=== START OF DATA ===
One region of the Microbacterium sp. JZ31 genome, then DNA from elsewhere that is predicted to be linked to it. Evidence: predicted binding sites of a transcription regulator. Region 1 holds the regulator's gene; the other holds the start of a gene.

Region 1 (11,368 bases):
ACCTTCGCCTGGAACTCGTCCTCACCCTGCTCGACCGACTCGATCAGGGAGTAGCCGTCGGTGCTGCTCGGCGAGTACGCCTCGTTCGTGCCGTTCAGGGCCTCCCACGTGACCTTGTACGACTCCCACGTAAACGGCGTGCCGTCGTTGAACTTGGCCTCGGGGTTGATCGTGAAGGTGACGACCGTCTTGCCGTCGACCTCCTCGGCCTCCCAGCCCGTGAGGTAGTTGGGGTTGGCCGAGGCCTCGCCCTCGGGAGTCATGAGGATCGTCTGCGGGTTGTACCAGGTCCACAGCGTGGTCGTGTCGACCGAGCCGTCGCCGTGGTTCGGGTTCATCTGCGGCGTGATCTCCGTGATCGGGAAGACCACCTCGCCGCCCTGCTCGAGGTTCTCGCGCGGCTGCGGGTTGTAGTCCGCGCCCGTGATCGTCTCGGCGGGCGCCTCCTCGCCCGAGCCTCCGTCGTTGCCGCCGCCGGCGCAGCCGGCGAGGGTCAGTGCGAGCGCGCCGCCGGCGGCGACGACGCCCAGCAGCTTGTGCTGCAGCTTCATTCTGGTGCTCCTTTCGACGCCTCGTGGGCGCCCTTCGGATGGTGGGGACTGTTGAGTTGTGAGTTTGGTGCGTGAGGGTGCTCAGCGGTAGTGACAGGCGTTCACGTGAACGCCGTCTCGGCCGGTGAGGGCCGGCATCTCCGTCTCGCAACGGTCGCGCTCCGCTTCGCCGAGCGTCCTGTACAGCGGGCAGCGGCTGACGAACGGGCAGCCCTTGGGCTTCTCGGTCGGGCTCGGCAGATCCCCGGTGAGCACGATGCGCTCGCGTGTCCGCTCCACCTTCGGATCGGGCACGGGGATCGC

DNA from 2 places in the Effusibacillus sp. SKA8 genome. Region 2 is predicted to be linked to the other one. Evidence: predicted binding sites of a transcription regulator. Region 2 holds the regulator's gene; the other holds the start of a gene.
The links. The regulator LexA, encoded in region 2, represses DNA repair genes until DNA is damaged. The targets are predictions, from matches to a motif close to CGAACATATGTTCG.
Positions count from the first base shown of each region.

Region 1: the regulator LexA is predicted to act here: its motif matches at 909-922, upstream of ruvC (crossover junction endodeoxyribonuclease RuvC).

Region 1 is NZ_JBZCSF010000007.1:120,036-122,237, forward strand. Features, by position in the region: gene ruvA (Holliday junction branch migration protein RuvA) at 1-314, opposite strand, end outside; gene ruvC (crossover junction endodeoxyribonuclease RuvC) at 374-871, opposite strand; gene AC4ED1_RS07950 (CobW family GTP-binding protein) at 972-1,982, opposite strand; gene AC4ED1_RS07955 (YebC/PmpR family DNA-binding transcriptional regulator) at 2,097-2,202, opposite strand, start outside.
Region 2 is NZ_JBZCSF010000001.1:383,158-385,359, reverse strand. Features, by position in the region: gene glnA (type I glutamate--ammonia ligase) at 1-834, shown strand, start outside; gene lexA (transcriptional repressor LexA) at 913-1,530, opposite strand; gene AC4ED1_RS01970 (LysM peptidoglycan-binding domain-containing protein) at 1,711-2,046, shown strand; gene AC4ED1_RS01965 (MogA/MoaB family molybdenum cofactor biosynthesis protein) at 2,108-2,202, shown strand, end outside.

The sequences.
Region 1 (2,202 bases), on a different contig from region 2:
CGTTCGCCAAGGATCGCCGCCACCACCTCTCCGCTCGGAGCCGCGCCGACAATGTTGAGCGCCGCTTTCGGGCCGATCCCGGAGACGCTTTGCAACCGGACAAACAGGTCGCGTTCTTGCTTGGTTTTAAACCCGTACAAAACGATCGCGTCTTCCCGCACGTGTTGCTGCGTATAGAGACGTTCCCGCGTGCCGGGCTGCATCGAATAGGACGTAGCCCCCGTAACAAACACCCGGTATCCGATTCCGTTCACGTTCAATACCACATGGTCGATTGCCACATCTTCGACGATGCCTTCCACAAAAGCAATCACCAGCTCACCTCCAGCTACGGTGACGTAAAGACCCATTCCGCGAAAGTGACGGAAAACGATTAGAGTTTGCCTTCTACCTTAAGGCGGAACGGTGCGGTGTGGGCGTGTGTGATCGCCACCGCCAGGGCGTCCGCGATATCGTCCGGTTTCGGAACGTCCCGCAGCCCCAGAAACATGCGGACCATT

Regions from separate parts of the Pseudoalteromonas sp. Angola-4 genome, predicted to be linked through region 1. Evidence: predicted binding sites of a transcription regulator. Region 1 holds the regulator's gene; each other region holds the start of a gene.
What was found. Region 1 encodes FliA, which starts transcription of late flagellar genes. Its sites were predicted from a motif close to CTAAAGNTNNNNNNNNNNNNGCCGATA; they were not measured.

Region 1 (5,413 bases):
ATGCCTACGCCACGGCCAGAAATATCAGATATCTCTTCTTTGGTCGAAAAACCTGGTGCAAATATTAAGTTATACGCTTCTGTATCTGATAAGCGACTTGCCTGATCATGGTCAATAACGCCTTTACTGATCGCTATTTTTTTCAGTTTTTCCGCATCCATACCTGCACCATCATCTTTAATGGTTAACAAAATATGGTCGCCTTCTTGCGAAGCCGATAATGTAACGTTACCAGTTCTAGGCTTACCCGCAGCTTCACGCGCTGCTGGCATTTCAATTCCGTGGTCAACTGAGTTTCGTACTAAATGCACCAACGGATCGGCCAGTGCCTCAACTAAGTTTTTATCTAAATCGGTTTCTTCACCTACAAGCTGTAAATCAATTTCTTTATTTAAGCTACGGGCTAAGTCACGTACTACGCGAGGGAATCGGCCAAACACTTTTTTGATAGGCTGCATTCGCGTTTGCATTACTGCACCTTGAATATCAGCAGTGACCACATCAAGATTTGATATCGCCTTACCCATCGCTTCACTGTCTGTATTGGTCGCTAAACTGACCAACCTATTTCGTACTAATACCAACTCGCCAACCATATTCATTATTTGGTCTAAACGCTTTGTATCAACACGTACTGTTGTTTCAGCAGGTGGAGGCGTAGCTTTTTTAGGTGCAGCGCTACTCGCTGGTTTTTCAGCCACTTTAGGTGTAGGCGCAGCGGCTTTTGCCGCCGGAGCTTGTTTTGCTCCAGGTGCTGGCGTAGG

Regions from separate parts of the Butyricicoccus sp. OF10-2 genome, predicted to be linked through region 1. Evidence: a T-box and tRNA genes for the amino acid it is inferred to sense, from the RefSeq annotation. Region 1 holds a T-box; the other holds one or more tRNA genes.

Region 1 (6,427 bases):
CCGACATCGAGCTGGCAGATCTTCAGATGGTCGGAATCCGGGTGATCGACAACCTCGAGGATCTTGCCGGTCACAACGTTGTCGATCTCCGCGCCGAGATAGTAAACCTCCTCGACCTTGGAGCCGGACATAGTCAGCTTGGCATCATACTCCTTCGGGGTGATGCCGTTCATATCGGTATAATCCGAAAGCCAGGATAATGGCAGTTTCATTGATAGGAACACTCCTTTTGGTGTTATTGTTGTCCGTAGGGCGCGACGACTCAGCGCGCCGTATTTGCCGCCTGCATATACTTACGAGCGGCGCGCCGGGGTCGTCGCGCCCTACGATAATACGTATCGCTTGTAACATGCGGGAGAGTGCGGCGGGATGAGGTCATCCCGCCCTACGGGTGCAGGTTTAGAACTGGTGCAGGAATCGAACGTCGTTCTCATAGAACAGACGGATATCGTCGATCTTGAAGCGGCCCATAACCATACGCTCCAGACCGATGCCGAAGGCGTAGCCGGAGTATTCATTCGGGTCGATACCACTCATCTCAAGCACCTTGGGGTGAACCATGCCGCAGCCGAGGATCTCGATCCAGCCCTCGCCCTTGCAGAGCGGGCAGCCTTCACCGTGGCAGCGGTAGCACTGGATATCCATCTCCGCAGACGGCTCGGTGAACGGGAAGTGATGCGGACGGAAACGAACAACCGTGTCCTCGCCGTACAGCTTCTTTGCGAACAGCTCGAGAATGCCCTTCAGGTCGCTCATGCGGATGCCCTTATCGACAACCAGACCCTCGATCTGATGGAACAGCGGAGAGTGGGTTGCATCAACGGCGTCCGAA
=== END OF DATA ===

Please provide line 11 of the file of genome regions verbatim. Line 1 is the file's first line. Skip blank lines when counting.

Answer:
Region 1 (2,202 bases), on a different contig from region 2: